Sat April 21, 2018
Advertisement
Can't connect right now! retry

add The News to homescreen

tap to bring up your browser menu and select 'Add to homescreen' to pin the The News web app

Got it!

add The News to homescreen

tap to bring up your browser menu and select 'Add to homescreen' to pin the The News web app

Got it!

National

December 6, 2017

Share

Advertisement

Corruption has become a system in Pakistan: minister

Corruption has become a system in Pakistan: minister

ISLAMABAD: Federal Minister for Privatisation Daniyal Aziz has said that corruption has become a system in Pakistan where members of provincial and national assemblies are not the major beneficiary but bureaucrats from top to bottom are enjoying luxurious life.
“Look at Wapda Town Lahore where an SDO lives in a house of worth Rs50 million to 100 million but he is drawing salary of only Rs80,000. You can figure out their real income by witnessing their lifestyle.
“A Station House Office (SHO) of Police depending upon locality of different cities is getting over and real income in the range of Rs0.3 million to Rs30 million from all sorts of criminals,” Federal Minister Daniyal Aziz publicly admitted on the eve of 20th annual conference organised by Sustainable Development Policy Institute (SDPI) here on Tuesday. The three-day conference kick-started on Tuesday and different sessions will be held in upcoming two days.
The minister pointed out a major structural flaw in the governance structure of the country by stating that there was free market economy having parliamentary form of democratic system in our country but for bureaucracy, there was still incentive-based mechanism devised from Marxism by doling out perks and privileges in the shape of big houses and cars. He said bureaucrats did not care about accountability, parliament or media but departmental inquiry opened up their eyes. Citing example of enforcement of contracts, he said that the judiciary, special banking courts and even police had failed to deliver on this front.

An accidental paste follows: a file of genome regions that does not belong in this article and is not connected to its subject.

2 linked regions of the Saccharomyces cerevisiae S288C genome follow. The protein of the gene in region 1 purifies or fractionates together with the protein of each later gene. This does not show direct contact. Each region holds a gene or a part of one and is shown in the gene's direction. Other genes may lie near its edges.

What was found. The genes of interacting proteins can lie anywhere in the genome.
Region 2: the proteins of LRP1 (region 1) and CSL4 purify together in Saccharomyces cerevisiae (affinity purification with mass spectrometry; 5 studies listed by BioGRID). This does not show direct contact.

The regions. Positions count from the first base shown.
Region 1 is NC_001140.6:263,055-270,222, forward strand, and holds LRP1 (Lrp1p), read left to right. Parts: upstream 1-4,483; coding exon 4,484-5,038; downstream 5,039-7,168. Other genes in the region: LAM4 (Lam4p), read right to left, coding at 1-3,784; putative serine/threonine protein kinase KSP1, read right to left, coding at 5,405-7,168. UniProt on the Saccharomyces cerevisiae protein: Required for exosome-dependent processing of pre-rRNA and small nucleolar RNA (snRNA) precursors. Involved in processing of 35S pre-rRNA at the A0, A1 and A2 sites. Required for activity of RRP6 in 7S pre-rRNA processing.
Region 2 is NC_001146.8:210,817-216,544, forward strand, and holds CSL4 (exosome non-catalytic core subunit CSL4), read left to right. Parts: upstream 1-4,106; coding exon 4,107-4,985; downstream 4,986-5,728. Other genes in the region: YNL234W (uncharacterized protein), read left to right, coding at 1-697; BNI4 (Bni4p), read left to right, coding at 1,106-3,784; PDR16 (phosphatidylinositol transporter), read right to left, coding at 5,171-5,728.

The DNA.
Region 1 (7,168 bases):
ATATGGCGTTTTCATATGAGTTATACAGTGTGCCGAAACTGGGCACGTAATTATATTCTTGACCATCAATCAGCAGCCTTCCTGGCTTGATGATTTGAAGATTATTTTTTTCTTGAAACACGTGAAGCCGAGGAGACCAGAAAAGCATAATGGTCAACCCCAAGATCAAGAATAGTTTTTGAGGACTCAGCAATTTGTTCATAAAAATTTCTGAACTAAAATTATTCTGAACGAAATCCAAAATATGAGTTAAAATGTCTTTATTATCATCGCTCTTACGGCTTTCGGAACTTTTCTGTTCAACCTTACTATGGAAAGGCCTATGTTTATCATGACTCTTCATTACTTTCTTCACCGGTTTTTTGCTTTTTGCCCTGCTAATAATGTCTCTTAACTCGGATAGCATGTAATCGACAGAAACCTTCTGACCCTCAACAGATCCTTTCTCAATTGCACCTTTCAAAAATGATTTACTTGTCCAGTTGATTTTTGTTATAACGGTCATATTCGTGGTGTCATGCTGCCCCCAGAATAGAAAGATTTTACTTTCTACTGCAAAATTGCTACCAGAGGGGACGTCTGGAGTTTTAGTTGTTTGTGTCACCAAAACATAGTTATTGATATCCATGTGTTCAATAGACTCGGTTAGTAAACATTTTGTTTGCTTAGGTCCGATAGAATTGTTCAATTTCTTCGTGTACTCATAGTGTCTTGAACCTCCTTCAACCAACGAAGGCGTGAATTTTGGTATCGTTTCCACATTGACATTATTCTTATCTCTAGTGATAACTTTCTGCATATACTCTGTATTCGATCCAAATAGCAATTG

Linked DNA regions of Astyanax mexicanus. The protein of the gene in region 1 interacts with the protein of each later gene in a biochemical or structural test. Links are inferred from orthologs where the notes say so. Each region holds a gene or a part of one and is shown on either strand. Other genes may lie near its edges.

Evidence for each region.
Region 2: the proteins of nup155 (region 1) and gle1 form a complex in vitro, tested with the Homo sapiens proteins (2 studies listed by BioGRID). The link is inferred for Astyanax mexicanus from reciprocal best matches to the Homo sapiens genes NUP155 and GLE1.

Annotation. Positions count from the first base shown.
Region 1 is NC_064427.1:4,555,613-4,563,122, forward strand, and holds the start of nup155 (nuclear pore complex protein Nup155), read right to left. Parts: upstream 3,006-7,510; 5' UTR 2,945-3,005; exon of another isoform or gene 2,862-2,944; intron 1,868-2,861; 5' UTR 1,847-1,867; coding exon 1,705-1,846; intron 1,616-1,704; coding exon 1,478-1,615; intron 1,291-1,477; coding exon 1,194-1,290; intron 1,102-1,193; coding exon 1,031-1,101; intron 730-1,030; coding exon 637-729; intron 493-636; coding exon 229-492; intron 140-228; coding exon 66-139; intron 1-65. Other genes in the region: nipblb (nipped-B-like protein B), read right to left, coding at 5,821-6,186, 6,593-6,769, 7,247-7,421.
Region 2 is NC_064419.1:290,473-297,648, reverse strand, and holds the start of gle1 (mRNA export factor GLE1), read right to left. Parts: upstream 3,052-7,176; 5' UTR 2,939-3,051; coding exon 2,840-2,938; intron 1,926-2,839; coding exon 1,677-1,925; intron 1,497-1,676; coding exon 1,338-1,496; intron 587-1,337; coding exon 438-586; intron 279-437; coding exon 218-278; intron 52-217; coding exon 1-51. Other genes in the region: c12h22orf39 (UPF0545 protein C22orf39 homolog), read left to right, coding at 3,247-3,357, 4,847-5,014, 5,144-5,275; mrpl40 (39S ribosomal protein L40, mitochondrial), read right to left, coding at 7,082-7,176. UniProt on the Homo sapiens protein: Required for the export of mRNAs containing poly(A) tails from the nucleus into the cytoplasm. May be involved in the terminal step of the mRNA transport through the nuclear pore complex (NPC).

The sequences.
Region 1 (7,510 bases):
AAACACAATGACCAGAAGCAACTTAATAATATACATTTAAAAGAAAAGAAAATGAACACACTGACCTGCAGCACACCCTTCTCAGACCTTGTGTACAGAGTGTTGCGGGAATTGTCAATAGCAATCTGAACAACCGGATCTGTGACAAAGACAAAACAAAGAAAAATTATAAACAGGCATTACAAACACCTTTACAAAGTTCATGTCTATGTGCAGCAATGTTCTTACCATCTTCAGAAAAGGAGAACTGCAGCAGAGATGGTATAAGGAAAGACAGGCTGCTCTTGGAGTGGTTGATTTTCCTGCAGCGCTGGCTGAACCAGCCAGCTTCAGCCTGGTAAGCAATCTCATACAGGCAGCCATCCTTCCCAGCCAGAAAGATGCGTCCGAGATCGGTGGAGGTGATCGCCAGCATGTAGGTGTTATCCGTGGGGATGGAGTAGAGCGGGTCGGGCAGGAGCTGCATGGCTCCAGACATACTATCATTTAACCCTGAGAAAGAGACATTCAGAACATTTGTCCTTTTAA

He said that SHO of his constituency used to take 2 to 3 lakh per month but the SHO posted at posh area of Lahore would be getting Rs20 to Rs30 million per month. He said that a DIG posted at Lahore and Multan was used to getting different salary during the British Rule. He said, “You get what you pay for” and added that there was a need to reverse the political frame in order to bring the desired governance changes in Pakistan.
Earlier, in the inaugural session, Federal Minister for Interior Ahsan Iqbal said that there was no need of any country in the region to worry about because of CPEC as it could guarantee progress to whole region including India.
“The CPEC is not for security but it aims to promote trade and prosperity,” he added. He said that there was an acute energy crisis when the PML-N had assumed powers in 2013 and even there was no energy to recharge UPS. “Now loadshedding has been reduced to zero on many grids,” he added. The ADB’s Country Director in Pakistan, Xiaohong Yang, said that Pakistan requires foreign exchange in order to build up reserves and it could be done through connectivity and promoting trade. Pakistan, she said, will have to boost its manufacturing of goods and services.
Former deputy chairman Planning Commission and renowned economist Dr Nadeem Ul Haq said that plots and perks had become major stumbling blocks in the way of undertaking ‘deep reforms’. He said that there was not much demand for undertaking reforms so gossips on cup of tea would lead us nowhere.
He advised the policy makers not to depend on donors or anyone for undertaking any substantial reforms. Challenging the utility of growth model which was pursued in last 50 years, Dr Haq said that the data of different sectors did not depict real picture of the economy so this model needed to be reversed altogether.
“Pakistan had secured more than 15 programmes from IMF and got hefty numbers of loans from other multilateral creditors but nothing changed on the ground. So this flawed and donor driven strategy should be abandoned” he added.
Earlier, Deputy Chairman Planning Commission Sartaj Aziz said that Pakistan would have to overcome challenges of political stability, climate change and institutional mechanism for reaping benefits coming out of connectivity and CPEC.
He said that Pakistan would be establishing nine Special Economic Zones (SEZs) as well as same number of smart cities along side these economic zones for building residences and other infrastructure as these SEZs would help Pakistan for fixing trade deficit by boosting exports.

Advertisement

Comments

Advertisement
Advertisement

Topstory

Opinion

Newspost

Editorial

National

World

Sports

Business

Karachi

Lahore

Islamabad

Peshawar